It is all great fun. But if in the audience you notice a few laughing faces turn grim when the drunk lurches onstage, don’t be surprised, for these are the children of alcoholics. Over the grinning mask of Dionysus, the leering face of Bacchus, these children cannot help seeing the bloated features of their own parents. Instead of laughing, they wince, they mourn. Instead of celebrating the drunk as one freed from constraints, they pity him as one enslaved. They refuse to believe “in vino veritas”, having seen their befuddled parents skid away from truth toward folly and oblivion. And so these children bite their lips until the lush staggers into the wings.

My father, when drunk, was neither funny nor honest; he was pathetic, frightening, deceitful. There seemed to be a leak in him somewhere, and he poured in booze to keep from draining dry. Like a torture victim who refuses to squeal, he would never admit that he had touched a drop, not even in his last year, when he seemed to be dissolving in alcohol before our very eyes. I never knew him to lie about anything, ever, except about this one ruinous fact. Drowsy, clumsy, unable to fix a bicycle tire, balance a grocery sack, or walk across a room, he was stripped of his true self by drink. In a matter of minutes, the contents of a bottle could transform a brave man into a coward, a buddy into a bully, a gifted athlete and skilled carpenter and shrewd businessman into a bumbler. No dictionary of synonyms for drunk would soften the anguish of watching our prince turn into a frog.

Father’s drinking became the family secret. While growing up, we children never breathed a word of it beyond the four walls of our house. To this day, my brother and sister rarely mention it, and then only when I press them. I did not confess the ugly, bewildering fact to my wife until his wavering and slurred speech forced me to. Recently, on the seventh anniversary of my father’s death, I asked my mother if she ever spoke of his drinking to friends. “No, no, never,” she replied hastily. “I couldn’t bear for anyone to know.”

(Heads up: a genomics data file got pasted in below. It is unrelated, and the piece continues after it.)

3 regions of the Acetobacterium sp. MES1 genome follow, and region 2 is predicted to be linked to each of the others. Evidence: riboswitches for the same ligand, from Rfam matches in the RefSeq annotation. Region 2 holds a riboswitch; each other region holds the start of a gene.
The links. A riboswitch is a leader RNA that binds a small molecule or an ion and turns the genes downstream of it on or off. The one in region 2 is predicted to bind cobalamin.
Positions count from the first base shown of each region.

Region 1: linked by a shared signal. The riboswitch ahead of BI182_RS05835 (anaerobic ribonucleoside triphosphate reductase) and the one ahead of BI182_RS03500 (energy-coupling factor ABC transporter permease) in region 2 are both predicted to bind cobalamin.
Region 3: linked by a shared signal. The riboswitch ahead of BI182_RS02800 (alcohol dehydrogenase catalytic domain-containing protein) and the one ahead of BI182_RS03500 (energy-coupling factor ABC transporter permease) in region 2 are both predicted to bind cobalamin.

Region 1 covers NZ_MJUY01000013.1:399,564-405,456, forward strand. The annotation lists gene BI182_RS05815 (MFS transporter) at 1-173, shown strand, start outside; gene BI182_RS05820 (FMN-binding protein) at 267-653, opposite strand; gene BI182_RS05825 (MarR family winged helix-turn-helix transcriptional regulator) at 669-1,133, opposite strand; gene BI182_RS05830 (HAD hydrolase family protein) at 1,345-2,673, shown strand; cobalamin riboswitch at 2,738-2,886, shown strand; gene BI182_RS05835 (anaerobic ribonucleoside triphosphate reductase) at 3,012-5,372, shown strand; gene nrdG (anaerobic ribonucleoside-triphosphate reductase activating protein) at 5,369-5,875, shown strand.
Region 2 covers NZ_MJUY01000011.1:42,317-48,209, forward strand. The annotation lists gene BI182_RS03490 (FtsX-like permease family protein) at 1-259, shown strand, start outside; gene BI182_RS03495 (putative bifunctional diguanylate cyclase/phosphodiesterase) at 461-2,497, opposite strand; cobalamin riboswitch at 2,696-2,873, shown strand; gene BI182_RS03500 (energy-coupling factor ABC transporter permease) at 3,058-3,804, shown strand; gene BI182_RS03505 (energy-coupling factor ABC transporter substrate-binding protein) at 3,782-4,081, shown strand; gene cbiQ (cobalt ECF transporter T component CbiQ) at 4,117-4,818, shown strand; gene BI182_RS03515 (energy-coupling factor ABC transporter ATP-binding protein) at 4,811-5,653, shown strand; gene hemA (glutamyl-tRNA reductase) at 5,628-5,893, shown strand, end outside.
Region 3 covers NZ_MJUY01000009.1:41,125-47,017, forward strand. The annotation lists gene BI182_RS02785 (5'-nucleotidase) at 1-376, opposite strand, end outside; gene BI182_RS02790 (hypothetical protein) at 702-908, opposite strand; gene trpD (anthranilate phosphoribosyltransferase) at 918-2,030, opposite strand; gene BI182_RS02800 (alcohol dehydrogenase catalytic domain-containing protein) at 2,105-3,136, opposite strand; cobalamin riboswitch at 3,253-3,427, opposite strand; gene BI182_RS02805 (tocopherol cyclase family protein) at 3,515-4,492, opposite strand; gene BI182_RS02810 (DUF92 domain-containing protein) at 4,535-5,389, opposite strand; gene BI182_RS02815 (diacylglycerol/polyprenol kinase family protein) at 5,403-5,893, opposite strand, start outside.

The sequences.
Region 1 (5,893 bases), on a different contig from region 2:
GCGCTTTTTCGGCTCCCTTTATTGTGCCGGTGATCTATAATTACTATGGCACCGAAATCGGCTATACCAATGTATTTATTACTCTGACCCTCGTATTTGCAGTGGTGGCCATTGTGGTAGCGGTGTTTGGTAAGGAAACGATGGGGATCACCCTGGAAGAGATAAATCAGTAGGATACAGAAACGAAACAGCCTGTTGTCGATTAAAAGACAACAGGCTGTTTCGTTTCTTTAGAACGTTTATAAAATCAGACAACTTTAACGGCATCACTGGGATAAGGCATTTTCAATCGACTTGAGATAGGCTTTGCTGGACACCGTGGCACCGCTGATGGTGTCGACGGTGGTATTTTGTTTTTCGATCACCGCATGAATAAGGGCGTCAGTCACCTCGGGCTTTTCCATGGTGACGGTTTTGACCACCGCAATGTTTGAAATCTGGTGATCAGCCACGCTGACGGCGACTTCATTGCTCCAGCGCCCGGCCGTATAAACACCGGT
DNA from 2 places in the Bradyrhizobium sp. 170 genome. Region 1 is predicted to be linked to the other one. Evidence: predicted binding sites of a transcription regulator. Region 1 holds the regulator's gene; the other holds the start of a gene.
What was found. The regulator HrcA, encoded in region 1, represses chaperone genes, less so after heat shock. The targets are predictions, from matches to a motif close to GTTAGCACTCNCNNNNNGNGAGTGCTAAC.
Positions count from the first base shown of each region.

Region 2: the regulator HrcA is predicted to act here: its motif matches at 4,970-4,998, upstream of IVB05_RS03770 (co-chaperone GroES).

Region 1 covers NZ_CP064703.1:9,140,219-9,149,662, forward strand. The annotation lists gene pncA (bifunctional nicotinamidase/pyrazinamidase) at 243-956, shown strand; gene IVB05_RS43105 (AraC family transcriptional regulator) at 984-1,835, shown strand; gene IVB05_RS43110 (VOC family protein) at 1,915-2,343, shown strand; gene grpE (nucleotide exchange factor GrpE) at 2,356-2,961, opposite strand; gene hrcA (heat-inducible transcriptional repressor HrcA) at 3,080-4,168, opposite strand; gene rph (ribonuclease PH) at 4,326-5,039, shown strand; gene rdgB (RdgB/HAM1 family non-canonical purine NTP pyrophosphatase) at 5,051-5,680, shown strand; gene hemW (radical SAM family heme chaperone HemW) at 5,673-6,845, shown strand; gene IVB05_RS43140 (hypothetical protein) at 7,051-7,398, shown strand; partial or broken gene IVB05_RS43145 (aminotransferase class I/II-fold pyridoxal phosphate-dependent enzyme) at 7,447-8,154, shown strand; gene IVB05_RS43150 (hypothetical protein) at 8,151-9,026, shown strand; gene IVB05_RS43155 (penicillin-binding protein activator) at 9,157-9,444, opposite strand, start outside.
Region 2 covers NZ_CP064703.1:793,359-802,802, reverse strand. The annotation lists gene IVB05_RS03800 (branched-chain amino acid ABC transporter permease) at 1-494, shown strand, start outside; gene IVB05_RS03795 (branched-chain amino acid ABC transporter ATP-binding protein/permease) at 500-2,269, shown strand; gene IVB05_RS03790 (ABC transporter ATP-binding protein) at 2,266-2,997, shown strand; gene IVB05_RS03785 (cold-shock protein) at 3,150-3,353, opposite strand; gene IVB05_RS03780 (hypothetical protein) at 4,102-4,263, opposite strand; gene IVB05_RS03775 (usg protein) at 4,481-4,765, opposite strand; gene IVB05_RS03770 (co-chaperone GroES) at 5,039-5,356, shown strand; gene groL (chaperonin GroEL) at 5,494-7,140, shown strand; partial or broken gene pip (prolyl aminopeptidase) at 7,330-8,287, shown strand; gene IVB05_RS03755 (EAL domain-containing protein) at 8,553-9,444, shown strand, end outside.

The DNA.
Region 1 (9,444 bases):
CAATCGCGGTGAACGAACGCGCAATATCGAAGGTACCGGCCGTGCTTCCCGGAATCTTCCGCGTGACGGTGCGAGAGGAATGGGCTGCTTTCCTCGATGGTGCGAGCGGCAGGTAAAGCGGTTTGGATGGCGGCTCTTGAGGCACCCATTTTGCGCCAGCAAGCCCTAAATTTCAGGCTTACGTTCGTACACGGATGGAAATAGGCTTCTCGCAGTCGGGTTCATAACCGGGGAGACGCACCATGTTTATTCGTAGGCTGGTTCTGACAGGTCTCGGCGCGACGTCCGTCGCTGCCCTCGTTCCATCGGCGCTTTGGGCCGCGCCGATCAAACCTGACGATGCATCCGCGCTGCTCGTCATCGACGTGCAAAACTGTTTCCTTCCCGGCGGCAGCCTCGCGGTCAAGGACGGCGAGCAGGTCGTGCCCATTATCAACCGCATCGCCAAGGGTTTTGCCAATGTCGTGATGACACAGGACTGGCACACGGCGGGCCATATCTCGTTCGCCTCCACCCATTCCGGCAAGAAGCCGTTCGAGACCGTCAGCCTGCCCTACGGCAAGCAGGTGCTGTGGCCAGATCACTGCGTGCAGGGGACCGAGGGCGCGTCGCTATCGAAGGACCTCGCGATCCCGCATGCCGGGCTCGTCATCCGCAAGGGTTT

The secret bores under the skin, gets in the blood, into the bone, and stays there. Long after you have supposedly been cured of malaria, the fever can flare up, the tremors can shake you. So it is with the fevers of shame. You swallow the bitter quinine of knowledge, and you learn to feel pity and compassion toward the drinker. Yet the shame lingers and, because of it, anger.

Read the entire piece on the LifeRing website, an online support network for people in recovery.

Hat tip to the Calvin College Festival of Faith and Writing e-newsletter for this link. The next festival will be held in April 2010. Sanders is one of the featured speakers. I attended in 2006 and recommend it with one-and-a-half thumbs up. On the plus side, I experienced the prophetic power of the Holy Spirit during Walter Wangerin Jr.’s closing address and emerged with a new ability to write literary fiction. On the minus side, the food is terrible and the campus layout is very confusing. So if you go, rent a car and pack lots of beef jerky, and prepare to change your life.

Literary Journal Roundup: Gemini Magazine, DIAGRAM, and More

As my attention span fades along with the light of summer days, I’m appreciating the brevity and variety that a good literary journal can offer. Here are some of the publications I’ve been enjoying this season:

Naugatuck River Review‘s summer 2009 issue is stuffed with good narrative poetry on themes including fathers and sons, aging, class and race, romance, miscarriages, Mexico, horses, D-Day flashbacks, and what happens when you’re in a bar with a woman who sees God. Read the issue from beginning to end because editor Lori Desrosiers has structured it like a narrative, with one theme segueing into the next. If you’re in Western Massachusetts this Tuesday night, come to the NRR authors’ reading at Spoken Word in Greenfield.